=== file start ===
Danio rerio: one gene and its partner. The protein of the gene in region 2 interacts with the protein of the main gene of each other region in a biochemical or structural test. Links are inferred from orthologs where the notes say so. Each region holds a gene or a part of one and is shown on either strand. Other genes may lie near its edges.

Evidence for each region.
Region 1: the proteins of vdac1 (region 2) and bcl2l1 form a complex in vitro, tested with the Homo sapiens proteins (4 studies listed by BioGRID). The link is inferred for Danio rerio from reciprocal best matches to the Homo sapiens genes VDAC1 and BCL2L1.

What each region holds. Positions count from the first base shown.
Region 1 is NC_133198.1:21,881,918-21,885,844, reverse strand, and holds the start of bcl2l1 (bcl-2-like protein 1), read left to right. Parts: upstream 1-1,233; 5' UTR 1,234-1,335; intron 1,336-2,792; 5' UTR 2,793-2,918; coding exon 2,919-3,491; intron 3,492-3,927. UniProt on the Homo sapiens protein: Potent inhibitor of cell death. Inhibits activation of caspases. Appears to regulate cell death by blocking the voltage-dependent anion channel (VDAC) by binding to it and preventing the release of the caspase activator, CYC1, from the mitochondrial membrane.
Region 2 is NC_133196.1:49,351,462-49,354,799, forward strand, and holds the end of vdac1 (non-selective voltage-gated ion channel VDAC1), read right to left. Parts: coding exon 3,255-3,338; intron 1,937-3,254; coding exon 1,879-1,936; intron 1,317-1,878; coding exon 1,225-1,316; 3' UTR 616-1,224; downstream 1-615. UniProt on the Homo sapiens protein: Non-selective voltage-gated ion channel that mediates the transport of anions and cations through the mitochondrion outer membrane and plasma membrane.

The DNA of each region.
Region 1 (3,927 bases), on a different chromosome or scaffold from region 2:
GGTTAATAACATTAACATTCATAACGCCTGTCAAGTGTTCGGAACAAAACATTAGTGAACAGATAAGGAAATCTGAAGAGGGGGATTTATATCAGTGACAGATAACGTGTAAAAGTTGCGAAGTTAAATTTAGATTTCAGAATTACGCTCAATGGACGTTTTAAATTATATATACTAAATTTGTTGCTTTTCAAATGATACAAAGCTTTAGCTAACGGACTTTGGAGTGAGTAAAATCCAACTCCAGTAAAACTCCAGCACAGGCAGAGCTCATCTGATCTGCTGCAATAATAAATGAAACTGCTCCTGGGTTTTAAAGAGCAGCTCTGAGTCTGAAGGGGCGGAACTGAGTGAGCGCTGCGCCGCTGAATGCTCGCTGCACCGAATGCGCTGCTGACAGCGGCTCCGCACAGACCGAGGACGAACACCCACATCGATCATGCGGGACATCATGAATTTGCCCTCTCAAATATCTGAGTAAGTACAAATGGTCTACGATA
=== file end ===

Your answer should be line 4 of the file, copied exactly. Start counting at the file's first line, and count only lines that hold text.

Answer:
What each region holds. Positions count from the first base shown.